It’s the booming “Bios” – biotechs, biopharmaceuticals and biosimilars – spurring capital expenditures and technology advancements, supply-and-demand questions and business decisions that grab the attention of our CEOs in this second part on trends they are seeing in 2015. (see part one here)
The FDA approves the first biosimilar for sale in the U.S. market, catching the U.S. up to other global markets. Biotech IPOs and investor sentiments – in the U.S. and increasingly globally – run high: Biotech outperforms other industry groups on stock exchanges in 2014 and into this year. Pharma places sizeable pipeline bets on biologics, and (like it or not) warm up to biosimilars. Technologies like ADCs (antibody drug conjugates) continue to garner investment and help spur the oncology field. In a recent Biotechnology Industry Organization (BIO) survey, every company surveyed said it plans on maintaining or increasing its contract service budget over the coming year.
Impressive … but caution, you’re entering a no spin zone. (Sort of.)
Biologics Bouncing Supply And Demand
Stephan Kutzer, CEO at AAI Pharma Services/Cambridge Major, keeps an historic eye on current supply and demand. Kutzer, who spent years at Lonza, sees demand for biologics services growing – particularly for large-scale mammalian-based programs – to the point of creating a “short-term accessible capacity shortage.”
He points to multiple programs throughout the global biopharma industry reaching Phase III and adding to a “short-term peak in demand for clinical supply and launch material.” Notice the modifier “short-term” in both quotes.
“While multiple players have announced capacity additions, demand expectations have to be carefully evaluated,” says Kutzer. “I think supply and demand will balance out as early as 2017.” He adds this historic caution: “The industry is experiencing the same ‘yoyo’ effect as in 2006, when due to short-term capacity shortage and overstated product demand, construction of several new production sites were started.” Left unstated – too painful to say? – is that many of these sites were left empty of new orders.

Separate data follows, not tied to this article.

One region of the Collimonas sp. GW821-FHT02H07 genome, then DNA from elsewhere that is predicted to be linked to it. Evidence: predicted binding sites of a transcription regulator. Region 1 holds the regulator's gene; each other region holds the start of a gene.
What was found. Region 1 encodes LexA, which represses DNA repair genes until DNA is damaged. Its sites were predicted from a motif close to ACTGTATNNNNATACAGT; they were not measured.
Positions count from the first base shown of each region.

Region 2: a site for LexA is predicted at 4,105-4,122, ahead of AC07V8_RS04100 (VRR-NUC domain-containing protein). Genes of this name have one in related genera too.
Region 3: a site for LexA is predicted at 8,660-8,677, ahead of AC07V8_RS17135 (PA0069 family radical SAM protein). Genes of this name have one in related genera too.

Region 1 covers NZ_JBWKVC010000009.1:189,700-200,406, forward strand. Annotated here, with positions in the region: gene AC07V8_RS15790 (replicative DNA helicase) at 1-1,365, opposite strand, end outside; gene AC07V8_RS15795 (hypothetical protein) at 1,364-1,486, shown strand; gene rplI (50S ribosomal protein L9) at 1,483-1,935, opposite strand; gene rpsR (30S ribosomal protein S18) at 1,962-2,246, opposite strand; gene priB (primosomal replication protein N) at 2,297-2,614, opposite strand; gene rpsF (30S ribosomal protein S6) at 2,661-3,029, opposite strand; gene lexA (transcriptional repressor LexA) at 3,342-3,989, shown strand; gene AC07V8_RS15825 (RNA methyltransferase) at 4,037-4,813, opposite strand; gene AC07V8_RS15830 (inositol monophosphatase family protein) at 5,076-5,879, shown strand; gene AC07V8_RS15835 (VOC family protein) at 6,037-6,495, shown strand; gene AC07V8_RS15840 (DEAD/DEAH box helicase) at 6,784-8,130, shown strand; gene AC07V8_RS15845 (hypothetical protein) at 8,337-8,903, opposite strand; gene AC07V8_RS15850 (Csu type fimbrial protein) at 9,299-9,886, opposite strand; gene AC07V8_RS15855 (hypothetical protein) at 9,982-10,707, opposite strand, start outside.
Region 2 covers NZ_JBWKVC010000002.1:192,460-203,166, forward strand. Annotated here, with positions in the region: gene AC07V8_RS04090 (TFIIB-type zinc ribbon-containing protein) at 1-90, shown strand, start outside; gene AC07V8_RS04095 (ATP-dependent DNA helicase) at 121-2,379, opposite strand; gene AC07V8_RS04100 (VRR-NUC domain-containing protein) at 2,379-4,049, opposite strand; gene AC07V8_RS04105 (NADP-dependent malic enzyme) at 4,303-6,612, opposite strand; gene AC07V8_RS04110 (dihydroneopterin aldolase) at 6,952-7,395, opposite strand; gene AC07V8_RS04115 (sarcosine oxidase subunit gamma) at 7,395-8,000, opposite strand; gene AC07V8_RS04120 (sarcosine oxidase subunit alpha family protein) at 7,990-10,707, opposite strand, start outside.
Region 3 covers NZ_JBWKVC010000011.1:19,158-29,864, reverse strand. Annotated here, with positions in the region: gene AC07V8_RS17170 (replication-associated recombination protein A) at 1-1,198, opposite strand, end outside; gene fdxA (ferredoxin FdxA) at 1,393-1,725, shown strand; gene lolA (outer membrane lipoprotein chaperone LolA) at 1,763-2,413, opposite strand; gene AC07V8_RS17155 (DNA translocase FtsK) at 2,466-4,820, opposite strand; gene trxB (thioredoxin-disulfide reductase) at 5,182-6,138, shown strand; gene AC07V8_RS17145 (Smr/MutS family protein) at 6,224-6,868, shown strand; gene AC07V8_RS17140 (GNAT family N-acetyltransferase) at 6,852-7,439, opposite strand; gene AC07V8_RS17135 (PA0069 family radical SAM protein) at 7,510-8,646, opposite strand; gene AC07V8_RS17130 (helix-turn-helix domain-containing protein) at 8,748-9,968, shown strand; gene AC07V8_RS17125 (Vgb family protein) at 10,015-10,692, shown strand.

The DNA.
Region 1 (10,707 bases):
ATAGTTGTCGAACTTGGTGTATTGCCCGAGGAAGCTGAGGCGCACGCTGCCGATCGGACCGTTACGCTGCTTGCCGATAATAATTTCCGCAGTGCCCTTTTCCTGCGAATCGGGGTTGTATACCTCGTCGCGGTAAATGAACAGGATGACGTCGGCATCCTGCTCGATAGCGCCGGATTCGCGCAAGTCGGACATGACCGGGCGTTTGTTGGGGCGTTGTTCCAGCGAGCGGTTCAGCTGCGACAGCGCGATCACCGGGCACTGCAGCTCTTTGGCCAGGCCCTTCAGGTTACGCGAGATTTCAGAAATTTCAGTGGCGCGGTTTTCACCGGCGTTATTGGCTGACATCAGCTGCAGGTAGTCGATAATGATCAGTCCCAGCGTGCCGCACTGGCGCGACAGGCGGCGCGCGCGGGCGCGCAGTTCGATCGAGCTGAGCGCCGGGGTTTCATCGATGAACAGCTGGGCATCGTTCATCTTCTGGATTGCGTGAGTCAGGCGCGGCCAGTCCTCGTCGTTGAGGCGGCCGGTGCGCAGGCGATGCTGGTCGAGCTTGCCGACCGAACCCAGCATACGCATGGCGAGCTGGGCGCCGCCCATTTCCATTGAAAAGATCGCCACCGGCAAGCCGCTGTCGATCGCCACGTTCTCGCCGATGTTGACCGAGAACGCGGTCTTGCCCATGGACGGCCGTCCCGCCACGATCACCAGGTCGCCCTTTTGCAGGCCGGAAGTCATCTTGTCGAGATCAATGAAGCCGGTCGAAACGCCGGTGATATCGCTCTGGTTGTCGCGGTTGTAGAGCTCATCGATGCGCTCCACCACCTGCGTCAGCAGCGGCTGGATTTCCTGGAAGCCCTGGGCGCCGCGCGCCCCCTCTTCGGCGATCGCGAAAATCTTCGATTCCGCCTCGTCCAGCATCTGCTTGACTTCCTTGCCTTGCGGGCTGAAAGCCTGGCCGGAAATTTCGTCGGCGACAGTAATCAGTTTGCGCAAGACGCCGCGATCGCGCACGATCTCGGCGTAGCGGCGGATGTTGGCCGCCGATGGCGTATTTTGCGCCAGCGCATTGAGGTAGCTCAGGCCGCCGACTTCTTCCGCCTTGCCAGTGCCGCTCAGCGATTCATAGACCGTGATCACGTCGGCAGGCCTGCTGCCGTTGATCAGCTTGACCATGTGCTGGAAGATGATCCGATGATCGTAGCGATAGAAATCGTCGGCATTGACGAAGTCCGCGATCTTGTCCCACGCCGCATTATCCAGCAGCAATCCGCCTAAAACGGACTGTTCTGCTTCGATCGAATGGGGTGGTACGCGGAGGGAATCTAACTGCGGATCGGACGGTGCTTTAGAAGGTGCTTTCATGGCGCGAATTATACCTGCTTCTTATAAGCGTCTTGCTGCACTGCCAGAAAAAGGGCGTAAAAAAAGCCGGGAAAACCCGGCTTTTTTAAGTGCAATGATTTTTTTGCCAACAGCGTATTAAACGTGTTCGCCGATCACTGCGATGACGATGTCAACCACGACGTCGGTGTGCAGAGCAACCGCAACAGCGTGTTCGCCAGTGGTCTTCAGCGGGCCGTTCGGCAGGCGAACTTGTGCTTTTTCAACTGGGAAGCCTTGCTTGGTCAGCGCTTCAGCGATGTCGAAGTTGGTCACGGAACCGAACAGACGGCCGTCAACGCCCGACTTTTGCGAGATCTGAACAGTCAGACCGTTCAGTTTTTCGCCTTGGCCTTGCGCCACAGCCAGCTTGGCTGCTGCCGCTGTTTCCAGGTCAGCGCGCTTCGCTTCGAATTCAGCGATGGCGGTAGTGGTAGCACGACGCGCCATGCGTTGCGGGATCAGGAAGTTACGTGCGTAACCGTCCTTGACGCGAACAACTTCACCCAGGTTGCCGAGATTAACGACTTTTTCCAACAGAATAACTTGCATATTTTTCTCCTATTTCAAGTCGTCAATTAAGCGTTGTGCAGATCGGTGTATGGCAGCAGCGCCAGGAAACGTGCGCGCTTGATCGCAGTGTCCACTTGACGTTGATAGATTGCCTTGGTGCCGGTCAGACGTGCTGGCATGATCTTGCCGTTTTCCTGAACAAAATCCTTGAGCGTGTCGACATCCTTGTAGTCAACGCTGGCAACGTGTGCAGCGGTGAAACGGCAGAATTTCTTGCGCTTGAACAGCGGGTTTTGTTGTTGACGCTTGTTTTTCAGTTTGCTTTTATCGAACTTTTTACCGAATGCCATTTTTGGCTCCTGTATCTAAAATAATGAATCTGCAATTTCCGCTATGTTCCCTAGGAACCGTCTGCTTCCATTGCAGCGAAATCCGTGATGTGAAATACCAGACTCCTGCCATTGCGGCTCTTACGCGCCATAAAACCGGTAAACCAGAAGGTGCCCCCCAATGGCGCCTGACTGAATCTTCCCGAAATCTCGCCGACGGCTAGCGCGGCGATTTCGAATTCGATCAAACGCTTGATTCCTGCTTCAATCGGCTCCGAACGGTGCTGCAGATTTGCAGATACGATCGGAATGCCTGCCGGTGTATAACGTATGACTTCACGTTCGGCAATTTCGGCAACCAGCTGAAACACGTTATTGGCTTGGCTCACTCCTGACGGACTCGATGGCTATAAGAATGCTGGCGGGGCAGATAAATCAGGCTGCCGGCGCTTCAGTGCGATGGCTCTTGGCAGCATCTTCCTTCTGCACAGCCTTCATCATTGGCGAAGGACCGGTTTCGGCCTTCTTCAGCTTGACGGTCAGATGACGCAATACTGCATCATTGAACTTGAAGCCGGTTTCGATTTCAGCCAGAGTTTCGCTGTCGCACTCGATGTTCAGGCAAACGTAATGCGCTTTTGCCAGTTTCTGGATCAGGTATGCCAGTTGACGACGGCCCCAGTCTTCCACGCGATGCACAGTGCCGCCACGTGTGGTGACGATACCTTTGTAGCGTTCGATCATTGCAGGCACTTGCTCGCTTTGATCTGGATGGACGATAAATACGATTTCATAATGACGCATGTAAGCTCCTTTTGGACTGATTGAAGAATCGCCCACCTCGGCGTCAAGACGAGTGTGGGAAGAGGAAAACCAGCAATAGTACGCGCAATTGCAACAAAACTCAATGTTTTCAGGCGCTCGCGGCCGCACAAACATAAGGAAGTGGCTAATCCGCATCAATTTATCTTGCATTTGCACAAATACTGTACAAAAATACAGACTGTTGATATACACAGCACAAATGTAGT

If Peter Coleman, CEO at Cobra Biologics, shares those concerns for future demand, they are tempered by current orders. Leaders need to focus on the future, but they get there by meeting current customer needs.
“We’ve seen more orders from large pharma interested in biologics outsourcing,” says Coleman. “There’s also strong growth in gene-therapy products, both GMP and non-GMP DNA, virus and other products.” Cobra has decided to make investments to meet the demand that Kutzer (and some others) are a bit more cautionary about.
“We’ve taken on extra capacity for DNA with the purchase of a microbial disposable SUB unit, and have a new 1000L SUB mammalian bioreactor. We’ve invested in a dedicated fast throughput HQ DNA lab, to name a few,” says Coleman. He’s also recruiting the scientists to deliver the additional revenues that should flow from these investments, including a new CSO “to determine what the next trend will be.”
WuXi PharmaTech Chairman and CEO, Dr. Ge Li, never one to spurn new investment or hesitate to head into new markets, is bullish in spades. His company invested in new capabilities and technologies throughout 2014, including in manufacturing, biologics and genomics, as he says, “to sustain our business growth.”
Among other projects, WuXi has begun construction of commercial-scale biologics manufacturing facilities in Wuxi city with construction planned for completion in late 2016. There’re also the two cell-therapy manufacturing facilities in Philadelphia that are scheduled for completion in 2015 and 2016, respectively.